Image credits: David L. Paterson
For the renewal of the New York High Line, an international design competition was launched in 2003, leading to an exhibition of 720 proposals at Grand Central Terminal. The services of landscape architects James Corner Field Operations and architects Diller Scofidio + Renfro were retained for the construction, along with specialists in engineering, horticulture, security, maintenance, and public art. Groundbreaking took place in April 2006 with the lifting of the first rail. Over the next 8 years, work was pursued on the various sections of the park:
1. Gansevoort Street to West 20th Street
2. West 20th Street to West 30th Street
3. Rail Yards
The variety of native plant species integrated into the park’s landscape was inspired by the range that grew up naturally in the urban wilderness created by 25 years of abandonment. Hardy and sustainable, these trees, shrubs, perennials, and grasses produce texture and colour variation, as well as diversity in bloom times over a long season (late January to mid-November).
The same level of attention was afforded the question of community involvement, which has been encouraged from the beginning. In 2009, High Line Art was founded to coordinate site-specific commissions, performances, and billboard interventions.
Along with the practical work of cleaning, preparing, and securing each part of the structure during construction, the High Line has become a model for the productive dialogue that can occur between landscape, history, art, architecture, and design in an urban neighbourhood – not just at the completion of a project, but throughout the entire process.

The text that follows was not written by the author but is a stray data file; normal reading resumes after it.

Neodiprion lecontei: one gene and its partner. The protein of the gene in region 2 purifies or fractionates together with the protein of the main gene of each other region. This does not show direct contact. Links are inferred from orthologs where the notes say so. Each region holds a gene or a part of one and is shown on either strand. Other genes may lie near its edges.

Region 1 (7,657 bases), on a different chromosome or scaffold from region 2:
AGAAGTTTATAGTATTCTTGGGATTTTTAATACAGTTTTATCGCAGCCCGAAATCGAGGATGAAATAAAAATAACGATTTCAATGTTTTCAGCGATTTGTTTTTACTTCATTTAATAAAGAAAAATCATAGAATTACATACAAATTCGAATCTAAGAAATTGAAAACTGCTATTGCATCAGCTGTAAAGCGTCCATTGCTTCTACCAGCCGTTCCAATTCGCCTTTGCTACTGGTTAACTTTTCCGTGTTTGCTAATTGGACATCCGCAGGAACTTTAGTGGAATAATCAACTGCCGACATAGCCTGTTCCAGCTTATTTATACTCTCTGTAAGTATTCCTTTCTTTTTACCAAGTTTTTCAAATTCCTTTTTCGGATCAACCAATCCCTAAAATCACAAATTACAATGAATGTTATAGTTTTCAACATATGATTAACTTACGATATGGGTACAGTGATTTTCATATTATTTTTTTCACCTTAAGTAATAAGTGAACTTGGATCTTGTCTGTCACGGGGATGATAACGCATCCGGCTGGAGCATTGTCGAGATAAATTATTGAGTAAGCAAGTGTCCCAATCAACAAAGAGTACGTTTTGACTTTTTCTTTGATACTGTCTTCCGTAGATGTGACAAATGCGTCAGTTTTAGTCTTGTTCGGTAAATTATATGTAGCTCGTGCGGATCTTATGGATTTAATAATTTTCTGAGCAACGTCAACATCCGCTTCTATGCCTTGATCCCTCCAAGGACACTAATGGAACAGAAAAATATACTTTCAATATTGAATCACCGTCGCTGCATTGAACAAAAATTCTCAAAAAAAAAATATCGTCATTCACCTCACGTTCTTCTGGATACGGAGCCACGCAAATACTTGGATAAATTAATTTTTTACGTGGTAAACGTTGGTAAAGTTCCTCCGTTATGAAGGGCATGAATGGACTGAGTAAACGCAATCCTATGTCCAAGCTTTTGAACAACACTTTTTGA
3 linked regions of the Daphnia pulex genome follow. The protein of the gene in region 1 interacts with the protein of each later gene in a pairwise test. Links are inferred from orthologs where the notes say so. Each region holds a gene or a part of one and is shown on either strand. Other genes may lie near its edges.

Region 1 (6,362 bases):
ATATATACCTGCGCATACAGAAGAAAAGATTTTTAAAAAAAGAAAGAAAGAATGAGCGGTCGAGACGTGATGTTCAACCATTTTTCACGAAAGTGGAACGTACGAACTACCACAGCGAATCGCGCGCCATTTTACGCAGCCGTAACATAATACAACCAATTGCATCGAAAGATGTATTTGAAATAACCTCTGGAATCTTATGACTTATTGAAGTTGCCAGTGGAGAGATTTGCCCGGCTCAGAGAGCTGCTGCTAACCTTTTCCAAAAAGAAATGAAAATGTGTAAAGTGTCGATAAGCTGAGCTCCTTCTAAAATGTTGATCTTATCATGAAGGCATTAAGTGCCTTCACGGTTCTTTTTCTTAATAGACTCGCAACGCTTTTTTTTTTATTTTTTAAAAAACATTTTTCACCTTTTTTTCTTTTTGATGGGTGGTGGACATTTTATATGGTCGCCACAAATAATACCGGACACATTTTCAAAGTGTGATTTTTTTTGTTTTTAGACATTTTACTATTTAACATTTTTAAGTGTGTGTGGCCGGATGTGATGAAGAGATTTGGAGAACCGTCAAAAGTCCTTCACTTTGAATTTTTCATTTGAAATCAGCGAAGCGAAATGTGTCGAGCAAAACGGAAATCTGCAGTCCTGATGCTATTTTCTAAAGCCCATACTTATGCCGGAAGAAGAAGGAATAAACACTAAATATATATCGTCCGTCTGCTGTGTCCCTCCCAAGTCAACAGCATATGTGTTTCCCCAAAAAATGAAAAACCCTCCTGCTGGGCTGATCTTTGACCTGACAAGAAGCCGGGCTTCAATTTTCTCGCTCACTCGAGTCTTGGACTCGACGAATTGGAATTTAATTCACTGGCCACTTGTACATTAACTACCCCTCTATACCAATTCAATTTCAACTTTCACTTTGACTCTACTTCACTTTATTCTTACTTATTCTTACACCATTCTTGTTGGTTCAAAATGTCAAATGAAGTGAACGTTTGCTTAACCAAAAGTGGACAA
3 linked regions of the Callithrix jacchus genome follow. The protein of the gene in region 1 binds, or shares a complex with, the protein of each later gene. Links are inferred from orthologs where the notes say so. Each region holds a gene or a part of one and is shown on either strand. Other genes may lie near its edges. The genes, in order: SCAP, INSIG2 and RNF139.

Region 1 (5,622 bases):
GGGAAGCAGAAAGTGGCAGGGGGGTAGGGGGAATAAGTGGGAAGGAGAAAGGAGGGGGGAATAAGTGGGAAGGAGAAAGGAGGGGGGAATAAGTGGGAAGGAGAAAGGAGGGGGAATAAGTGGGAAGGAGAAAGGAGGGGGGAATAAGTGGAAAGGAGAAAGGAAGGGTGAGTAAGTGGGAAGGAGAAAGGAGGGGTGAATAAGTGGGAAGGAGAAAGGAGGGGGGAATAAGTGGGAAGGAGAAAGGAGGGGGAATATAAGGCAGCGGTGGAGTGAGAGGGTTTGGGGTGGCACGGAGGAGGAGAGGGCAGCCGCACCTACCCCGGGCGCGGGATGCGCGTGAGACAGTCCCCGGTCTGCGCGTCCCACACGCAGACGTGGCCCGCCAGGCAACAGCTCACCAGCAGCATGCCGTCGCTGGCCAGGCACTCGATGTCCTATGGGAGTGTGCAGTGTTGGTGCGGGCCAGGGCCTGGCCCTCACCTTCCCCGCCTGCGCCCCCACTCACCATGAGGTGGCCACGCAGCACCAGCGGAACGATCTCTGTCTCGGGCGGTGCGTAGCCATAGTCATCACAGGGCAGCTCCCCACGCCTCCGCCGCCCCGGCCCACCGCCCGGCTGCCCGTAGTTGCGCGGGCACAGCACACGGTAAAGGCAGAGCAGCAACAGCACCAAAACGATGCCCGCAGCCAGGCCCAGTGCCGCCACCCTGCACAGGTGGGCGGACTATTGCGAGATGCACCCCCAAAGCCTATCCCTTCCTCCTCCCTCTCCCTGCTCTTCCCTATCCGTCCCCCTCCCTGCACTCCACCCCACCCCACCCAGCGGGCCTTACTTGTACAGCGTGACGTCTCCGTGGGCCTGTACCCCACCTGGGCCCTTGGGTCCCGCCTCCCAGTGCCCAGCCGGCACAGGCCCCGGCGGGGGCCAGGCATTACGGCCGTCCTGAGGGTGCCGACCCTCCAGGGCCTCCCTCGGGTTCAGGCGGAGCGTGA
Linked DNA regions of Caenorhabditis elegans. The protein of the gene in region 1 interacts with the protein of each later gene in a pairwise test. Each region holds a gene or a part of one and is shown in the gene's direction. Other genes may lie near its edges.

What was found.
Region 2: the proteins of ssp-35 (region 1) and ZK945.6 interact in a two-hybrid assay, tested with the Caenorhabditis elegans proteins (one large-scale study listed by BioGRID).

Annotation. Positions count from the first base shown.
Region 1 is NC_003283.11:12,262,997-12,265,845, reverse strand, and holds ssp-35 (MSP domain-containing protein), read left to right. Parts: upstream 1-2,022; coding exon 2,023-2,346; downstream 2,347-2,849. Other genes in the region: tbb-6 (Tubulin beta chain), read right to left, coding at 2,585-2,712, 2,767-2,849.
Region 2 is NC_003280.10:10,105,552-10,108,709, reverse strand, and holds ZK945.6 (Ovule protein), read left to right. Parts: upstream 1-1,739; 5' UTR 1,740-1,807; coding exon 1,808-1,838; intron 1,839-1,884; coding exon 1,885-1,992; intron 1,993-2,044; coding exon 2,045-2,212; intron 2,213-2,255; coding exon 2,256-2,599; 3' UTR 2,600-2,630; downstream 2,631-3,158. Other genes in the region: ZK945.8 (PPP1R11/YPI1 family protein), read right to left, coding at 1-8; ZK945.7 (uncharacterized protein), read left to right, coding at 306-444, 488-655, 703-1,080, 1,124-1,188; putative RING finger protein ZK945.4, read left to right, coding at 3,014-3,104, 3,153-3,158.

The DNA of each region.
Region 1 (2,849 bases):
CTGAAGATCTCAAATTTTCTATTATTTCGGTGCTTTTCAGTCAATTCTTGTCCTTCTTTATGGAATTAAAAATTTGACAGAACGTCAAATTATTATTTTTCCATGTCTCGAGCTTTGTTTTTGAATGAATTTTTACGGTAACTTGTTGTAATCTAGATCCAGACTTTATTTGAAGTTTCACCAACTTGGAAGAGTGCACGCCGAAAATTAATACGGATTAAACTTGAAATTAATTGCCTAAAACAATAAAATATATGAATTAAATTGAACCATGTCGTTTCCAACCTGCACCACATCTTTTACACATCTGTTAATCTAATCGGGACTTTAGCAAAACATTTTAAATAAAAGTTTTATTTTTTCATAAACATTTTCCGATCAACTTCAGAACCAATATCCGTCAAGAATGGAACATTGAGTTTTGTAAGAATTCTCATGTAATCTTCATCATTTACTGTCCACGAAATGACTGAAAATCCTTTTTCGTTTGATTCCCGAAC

NEW YORK, USA
When I am asked what I believe in, I say that I believe in architecture. Architecture is the mother of the arts. I like to believe that architecture connects the present with the past and the tangible with the intangible.
By 1896, over 250 members of the religious community had been buried in the crypt of the Motherhouse, and it was full. The bodies of nuns who died in the winter were kept inside the windmill until the ground thawed. Finally, a small plot of land was consecrated to be a cemetery. It is in an idyllic rose garden on the hillside that dominates the island. Even at that, limited space required that the graves contain at least two bodies, attested to by the names on the white marble tombstones.
Some mystery is associated with this same hill on the west side of the island. It is oval-shaped and has a steep slope, rising about 100 feet above the water level of the lake. Historians once suggested that the hill might be more than the work of a former ice age. That humans could have contributed to its formation is supported by its ressemblence to similar, albeit more diminutive, mounds which have served as burial grounds. The idea that the hillock could have been the work of a lost people was borne out during an excavation in 1854 that recovered 18 skulls within approximately 18 square feet, along with many other bones and weapons.
Photo credit: Gilles Douaire QUÉBEC, CANADA
The author is an artist, writer, and instructional designer with an overactive imagination and too little time. Ceci en est un exemple...
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